PhotoYou don't need to be chained to your computer to go e-shopping. More and more these days, consumers are using tablets and smartphones to interact with retailers.

A report produced in partnership with comScore and The Partnering Group finds more than half (55%) of all retail-related Internet time originated on smartphones and tablet devices combined, compared with just 45 percent originating from desktop devices.

Growth spurt

Specifically, smartphone usage in June 2013 totaled 44% of retail Internet minutes, versus 17% in June 2010; and tablet Internet usage accounted for 11% of total minutes on retail sites.

During the second quarter of this year, mobile commerce (m-commerce) dollars totaled $4.7 billion or 8.6% of total U.S. e-commerce dollars during that period. Additionally, between the second quarter of 2012 and the same three months this year, m-commerce grew 24%, compared with 16% growth in e-commerce as a whole.

"Since U.S. consumers now spend more than half of their time on retailers’ websites using their smartphones and tablets, mobile can’t be viewed simply as an ancillary device or action, it now epitomizes how consumers think and act when they interact with retailers,” said Shop.org Executive Director Vicki Cantrell. “Retailers have to continue to invest to make sure they get their mobile offerings right, or will increasingly risk alienating customers and leaving significant money on the table."

Retail a leader

When it comes to popular mobile content categories, retail was one of the fastest-growing areas among consumers. From June 2012 to June 2013, retail grew 49% as a content category on smartphones, only behind beauty and fashion, home and lifestyle, and instant messaging services.

The report found that online consumers use their smartphone and tablet devices for many shopping-related activities. As for in-store mobile activities, in the April-June quarter of this year nearly, six in 10 (57%) of smartphone users visited the same company’s site or app while in the store, compared with 43% who consulted another company’s site or app. The top reason consumers consulted the retailer’s or another company’s website or app was to view price differences.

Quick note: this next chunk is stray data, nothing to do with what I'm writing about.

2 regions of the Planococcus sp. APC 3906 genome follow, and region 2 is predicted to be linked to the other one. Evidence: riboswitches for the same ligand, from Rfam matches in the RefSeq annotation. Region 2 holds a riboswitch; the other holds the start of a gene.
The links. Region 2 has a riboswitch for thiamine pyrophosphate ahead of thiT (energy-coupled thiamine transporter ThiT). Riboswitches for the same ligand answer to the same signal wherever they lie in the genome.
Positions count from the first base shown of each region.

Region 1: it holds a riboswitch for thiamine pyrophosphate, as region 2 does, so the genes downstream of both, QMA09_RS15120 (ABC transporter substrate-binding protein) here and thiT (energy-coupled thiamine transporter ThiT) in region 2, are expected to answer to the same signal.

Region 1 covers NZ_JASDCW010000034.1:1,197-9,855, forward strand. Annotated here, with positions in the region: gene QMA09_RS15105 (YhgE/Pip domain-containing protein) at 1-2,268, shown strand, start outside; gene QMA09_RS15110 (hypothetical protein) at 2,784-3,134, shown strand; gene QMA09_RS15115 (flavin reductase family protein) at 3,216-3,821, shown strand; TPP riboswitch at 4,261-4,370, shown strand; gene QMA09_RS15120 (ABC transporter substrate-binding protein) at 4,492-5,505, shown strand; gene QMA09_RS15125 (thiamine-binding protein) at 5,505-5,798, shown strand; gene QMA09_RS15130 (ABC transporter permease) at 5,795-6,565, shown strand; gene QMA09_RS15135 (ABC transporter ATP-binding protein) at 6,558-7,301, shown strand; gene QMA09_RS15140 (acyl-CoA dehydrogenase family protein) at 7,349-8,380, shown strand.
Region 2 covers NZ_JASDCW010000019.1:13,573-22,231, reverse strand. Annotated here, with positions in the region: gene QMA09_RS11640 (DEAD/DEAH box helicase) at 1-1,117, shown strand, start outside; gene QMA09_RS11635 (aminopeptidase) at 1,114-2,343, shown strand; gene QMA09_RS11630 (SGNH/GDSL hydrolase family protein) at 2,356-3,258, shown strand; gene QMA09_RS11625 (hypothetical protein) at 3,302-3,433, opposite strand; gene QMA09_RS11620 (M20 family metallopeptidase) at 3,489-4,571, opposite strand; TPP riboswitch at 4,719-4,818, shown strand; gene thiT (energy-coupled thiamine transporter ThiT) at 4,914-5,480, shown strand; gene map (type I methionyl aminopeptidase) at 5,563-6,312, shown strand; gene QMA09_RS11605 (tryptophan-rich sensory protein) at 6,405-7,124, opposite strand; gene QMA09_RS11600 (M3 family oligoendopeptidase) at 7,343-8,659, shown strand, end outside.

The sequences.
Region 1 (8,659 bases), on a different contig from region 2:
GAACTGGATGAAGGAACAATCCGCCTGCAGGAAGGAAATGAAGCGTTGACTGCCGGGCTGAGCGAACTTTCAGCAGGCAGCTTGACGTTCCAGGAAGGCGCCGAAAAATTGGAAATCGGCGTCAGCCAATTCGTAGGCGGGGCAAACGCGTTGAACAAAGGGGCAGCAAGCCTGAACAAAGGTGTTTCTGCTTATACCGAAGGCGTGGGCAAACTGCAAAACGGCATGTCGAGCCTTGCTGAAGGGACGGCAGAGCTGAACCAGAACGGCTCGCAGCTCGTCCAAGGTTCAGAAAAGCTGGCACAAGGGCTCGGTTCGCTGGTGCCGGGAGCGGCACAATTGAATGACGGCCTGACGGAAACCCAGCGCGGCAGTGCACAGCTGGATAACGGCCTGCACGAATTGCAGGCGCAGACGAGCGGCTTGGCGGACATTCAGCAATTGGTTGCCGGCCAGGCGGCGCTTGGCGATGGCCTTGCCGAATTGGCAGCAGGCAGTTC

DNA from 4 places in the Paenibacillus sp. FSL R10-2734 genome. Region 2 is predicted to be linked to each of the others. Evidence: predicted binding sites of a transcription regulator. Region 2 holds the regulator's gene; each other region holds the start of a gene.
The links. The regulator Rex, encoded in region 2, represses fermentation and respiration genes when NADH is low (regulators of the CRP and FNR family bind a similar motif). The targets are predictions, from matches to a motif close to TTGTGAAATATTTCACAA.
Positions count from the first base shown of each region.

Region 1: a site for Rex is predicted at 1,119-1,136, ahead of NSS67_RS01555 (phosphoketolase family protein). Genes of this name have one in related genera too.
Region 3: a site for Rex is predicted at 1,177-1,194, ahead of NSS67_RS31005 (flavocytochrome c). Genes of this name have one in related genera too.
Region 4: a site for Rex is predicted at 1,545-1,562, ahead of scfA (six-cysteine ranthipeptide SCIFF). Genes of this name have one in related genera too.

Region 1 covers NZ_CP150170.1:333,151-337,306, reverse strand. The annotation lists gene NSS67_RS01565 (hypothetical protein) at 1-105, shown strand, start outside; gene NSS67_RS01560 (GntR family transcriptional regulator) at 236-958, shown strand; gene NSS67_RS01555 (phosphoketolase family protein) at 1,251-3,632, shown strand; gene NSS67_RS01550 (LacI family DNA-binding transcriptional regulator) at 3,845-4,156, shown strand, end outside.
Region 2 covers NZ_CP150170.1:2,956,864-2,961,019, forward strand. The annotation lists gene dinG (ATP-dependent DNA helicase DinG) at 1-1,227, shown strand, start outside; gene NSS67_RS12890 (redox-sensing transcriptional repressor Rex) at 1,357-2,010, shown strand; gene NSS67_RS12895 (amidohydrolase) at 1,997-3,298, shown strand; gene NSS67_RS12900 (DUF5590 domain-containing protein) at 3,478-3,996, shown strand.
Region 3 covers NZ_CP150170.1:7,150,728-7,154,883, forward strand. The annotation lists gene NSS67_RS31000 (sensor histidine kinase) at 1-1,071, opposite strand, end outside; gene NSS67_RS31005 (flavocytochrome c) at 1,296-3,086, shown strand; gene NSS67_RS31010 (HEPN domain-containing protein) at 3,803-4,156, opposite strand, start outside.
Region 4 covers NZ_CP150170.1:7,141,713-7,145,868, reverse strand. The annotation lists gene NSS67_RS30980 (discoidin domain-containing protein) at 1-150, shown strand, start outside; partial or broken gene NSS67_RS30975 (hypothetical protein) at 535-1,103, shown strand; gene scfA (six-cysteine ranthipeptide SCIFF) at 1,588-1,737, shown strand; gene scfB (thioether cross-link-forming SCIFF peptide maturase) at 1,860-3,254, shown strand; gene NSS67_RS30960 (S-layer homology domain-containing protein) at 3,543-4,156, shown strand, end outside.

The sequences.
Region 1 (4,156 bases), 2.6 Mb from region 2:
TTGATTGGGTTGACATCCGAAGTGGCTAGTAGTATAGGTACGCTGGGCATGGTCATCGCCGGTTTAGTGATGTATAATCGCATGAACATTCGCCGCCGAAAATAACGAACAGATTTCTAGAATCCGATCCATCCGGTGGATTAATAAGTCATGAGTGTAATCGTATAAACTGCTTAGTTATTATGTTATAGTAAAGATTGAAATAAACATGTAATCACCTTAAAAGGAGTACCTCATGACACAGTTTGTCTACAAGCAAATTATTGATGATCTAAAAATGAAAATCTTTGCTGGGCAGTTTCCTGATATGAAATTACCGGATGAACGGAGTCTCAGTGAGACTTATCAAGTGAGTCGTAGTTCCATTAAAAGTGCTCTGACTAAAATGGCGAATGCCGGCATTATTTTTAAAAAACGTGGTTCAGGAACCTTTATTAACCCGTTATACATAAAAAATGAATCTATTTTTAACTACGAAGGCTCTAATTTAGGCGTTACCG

“Retailers have an immediate opportunity to proactively encourage shoppers to use in-store Wi-Fi and engage with the retailer’s mobile-enabled websites and apps,” said Peter Leech, managing director of The Partnering Group, “It’s a big opportunity to capture those eyeballs before they seek an alternate source of product detail and pricing information on another retailer’s mobile offering.”

Bargain hunting

Among those smartphone users who went to the same retailer’s site, 59% wanted to see if there was an online discount available. Similarly, among those who checked a different retailer’s site, 92% wanted to see if they could get a better deal on price. Smartphone owners also used their devices while in the store to take a picture of a product (23%), text or call family or friends about a product (17%), and send a picture of a product to family and friends (17%).

“Mobile is having a profound effect on how people engage with the retail experience today,” said Lynée Alves, director of retail solutions at comScore. “Not only are consumers using their mobile devices to engage more with retail sites and apps, they are also beginning to transact on these devices in a meaningful way. The m-commerce revolution is building momentum, and retailers must adapt to this new landscape if they are to succeed in this emerging channel.”

Marketplace evolution

The report also found:

  • One-third (35%) of smartphone owners in in the second quarter of 2013 used their device to locate a store, one-quarter (24%) used it to find coupons and deals, and 19% used it to look up product availability.
  • Among consumers who made a purchase online in during the period, 69% of those purchases came from desktop devices, versus 34%t from tablets and 21% from smartphones.
  • The average amount spent during the quarter was higher on smartphones than on tablets: shoppers spent an average of $97 on smartphones and $76 on tablets.
  • Nearly two-thirds of smartphone owners in used a browser to research product features (64%), and more than half used a browser to find a store location (59%) and to find coupons/deals (53%). Seven in 10 (72%) smartphone owners report using only apps to make shopping lists, as well as 46% who do so to view daily deals.
  • Apparel and accessories (37%) and event tickets (25%) were among the top products that smartphone shoppers bought with their device during the second quarter.

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